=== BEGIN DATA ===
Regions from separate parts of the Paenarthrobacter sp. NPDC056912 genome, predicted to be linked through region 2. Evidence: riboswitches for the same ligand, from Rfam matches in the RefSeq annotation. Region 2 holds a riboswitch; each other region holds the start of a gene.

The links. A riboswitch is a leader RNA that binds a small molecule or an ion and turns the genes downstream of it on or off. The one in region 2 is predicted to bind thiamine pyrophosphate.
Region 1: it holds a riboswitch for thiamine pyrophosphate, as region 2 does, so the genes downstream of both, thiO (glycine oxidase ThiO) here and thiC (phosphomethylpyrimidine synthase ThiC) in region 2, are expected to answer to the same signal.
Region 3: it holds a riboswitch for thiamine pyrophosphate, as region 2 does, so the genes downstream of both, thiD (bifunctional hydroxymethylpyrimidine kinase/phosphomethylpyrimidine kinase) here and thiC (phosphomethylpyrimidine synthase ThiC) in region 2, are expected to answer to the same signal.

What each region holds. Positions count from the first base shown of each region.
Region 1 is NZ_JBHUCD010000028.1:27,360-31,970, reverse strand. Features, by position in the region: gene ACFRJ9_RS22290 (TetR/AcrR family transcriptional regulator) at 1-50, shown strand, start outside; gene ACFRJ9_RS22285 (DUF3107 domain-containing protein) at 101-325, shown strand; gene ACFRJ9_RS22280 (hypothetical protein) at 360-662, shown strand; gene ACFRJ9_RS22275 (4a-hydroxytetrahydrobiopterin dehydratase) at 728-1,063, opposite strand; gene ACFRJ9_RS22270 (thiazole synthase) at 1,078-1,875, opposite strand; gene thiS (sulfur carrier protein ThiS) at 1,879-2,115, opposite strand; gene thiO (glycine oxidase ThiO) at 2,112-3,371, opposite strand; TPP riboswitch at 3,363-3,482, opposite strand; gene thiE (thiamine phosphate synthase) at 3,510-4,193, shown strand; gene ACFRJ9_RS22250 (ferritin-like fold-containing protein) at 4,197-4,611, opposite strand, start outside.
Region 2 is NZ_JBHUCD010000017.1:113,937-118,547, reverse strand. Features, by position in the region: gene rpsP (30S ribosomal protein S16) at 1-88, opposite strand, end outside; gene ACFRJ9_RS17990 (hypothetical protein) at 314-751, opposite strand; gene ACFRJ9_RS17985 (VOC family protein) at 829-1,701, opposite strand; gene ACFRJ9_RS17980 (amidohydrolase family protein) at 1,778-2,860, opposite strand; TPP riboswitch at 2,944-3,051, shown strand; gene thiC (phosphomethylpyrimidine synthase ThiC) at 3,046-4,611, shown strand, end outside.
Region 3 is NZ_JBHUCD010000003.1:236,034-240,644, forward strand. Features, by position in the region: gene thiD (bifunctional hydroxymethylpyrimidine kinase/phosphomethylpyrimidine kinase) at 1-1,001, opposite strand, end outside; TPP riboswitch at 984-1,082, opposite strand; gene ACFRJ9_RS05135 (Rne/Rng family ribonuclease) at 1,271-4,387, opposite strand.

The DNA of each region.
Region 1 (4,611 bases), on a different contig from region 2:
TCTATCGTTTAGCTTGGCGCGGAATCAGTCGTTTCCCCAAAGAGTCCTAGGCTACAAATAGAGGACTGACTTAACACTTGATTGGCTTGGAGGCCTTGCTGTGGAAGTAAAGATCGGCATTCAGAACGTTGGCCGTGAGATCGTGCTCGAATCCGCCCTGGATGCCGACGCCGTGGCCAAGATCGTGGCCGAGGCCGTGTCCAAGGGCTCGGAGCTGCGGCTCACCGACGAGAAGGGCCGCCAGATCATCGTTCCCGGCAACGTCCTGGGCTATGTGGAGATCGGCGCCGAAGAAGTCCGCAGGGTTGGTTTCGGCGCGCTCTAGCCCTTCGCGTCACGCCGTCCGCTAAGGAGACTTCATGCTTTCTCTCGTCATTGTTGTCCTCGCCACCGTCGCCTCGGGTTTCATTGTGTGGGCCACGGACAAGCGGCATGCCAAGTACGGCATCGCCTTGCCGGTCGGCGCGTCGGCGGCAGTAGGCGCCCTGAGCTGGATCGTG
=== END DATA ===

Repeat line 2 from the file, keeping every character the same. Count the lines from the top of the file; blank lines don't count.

The links. A riboswitch is a leader RNA that binds a small molecule or an ion and turns the genes downstream of it on or off. The one in region 2 is predicted to bind thiamine pyrophosphate.